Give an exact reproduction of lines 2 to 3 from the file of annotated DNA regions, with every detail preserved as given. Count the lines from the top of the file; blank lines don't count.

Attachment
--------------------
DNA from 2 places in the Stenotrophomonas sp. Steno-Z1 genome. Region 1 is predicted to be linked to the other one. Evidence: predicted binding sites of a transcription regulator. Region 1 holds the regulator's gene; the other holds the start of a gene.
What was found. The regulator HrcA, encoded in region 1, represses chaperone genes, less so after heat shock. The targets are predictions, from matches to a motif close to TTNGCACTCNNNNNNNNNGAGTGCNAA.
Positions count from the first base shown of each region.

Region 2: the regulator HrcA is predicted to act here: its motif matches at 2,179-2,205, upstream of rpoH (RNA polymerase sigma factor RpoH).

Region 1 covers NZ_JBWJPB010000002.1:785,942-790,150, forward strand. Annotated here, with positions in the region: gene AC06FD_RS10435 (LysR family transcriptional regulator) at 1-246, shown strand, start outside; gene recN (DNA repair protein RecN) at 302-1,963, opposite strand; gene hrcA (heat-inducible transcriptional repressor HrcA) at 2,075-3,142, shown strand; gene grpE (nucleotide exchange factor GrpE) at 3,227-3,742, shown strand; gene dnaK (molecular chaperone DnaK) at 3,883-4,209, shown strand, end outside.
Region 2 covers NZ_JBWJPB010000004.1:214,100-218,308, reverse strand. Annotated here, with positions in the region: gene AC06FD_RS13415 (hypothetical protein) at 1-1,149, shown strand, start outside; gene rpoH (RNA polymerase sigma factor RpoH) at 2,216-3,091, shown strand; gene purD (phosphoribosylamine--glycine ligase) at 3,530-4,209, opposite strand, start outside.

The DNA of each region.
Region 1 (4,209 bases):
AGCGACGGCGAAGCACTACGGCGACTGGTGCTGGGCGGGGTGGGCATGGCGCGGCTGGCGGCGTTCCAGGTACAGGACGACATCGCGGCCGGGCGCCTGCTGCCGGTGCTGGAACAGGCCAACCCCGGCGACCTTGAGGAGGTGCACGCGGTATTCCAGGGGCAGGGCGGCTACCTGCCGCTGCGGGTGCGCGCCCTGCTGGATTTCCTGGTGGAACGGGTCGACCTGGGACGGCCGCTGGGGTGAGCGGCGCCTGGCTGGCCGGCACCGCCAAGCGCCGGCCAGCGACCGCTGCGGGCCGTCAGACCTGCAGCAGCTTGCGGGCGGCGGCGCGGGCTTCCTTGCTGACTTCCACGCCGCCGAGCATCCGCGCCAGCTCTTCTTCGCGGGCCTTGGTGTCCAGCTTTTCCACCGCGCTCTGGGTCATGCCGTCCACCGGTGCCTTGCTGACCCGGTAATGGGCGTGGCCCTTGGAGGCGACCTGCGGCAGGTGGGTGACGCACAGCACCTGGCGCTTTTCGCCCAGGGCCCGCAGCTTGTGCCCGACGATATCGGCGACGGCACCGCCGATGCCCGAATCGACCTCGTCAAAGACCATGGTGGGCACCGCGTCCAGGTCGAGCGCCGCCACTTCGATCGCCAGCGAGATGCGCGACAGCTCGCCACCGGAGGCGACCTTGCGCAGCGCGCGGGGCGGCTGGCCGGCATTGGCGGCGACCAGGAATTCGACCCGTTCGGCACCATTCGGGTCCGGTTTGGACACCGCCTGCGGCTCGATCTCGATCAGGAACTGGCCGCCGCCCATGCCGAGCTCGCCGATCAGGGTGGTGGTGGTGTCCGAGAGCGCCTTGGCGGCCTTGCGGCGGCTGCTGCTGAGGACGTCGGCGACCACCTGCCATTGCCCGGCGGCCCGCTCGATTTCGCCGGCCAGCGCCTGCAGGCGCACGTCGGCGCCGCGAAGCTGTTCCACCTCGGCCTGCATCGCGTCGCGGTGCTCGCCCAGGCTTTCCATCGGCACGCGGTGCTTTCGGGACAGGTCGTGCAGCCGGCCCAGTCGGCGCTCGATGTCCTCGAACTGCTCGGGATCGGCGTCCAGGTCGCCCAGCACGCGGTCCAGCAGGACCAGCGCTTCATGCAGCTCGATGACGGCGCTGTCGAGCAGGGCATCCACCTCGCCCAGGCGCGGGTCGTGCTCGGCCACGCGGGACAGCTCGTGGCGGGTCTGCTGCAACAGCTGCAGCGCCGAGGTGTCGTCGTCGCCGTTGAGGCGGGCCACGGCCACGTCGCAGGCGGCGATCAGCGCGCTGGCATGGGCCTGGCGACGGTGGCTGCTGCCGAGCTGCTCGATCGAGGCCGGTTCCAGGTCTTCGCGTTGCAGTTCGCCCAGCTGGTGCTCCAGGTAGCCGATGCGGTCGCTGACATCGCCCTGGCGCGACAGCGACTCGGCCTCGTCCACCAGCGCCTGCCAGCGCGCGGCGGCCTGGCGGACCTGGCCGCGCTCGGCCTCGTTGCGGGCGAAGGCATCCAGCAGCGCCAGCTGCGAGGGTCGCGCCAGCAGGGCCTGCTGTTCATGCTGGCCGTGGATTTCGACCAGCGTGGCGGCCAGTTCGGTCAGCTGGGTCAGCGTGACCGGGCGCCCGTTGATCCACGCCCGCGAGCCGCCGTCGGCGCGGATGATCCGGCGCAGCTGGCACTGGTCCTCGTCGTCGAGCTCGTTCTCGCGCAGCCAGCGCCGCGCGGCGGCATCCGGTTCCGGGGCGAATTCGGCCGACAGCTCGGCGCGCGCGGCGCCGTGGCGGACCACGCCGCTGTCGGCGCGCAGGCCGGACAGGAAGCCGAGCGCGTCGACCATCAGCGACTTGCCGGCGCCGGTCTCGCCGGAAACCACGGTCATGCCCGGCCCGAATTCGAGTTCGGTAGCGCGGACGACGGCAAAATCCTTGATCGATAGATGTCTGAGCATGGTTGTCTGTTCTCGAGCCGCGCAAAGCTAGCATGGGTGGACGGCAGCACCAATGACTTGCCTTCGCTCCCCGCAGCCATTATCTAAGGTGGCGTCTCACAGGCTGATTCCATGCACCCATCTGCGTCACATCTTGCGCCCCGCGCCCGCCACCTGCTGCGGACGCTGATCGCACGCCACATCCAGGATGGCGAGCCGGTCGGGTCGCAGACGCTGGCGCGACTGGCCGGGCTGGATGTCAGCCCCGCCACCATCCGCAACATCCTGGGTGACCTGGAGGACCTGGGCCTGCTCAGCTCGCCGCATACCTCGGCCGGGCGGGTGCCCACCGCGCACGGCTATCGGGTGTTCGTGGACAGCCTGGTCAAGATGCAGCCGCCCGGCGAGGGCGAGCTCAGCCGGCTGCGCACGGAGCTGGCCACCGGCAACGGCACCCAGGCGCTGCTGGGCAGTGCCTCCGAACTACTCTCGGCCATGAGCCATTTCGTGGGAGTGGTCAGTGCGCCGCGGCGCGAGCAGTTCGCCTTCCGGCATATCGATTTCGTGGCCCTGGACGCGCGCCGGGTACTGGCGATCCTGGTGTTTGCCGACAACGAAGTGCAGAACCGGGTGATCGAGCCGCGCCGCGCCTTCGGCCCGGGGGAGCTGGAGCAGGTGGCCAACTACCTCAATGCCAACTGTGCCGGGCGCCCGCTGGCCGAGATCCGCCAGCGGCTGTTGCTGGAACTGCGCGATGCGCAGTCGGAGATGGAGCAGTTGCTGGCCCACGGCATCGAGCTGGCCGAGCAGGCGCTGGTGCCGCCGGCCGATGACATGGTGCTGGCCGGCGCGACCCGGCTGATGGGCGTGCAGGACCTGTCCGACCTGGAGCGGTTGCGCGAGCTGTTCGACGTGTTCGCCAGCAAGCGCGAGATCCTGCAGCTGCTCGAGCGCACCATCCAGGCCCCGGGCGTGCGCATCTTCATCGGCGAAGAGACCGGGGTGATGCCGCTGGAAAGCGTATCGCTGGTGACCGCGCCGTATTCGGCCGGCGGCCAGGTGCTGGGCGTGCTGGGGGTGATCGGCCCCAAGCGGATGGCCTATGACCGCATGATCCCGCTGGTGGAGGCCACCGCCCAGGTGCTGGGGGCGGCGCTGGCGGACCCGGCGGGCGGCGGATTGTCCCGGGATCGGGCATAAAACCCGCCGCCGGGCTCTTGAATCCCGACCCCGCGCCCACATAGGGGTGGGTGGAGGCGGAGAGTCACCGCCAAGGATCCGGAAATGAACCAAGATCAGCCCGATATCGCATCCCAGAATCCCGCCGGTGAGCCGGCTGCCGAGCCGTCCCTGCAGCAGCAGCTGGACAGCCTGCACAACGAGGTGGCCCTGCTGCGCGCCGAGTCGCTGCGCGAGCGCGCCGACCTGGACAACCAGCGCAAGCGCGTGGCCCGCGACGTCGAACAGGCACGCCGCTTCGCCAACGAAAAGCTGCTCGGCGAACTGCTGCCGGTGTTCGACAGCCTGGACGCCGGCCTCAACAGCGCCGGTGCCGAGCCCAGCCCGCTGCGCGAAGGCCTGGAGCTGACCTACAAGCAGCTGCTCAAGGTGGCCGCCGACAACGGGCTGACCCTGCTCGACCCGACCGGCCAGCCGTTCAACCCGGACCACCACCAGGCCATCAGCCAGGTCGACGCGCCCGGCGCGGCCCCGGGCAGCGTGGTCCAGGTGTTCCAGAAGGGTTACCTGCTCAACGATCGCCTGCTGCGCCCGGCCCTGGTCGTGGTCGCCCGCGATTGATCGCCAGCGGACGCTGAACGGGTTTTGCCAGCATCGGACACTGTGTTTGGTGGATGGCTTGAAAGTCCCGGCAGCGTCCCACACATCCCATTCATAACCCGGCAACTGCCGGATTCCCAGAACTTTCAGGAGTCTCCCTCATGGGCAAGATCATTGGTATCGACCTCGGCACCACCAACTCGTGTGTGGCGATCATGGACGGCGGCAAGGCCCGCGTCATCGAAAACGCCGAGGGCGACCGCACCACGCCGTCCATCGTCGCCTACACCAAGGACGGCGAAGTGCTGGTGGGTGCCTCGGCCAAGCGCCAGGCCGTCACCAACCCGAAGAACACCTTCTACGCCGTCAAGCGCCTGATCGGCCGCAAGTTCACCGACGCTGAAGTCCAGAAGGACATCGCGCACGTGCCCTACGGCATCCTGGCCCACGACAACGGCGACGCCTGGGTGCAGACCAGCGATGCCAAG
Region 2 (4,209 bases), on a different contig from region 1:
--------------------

What was found. The regulator HrcA, encoded in region 1, represses chaperone genes, less so after heat shock. The targets are predictions, from matches to a motif close to TTNGCACTCNNNNNNNNNGAGTGCNAA.
Positions count from the first base shown of each region.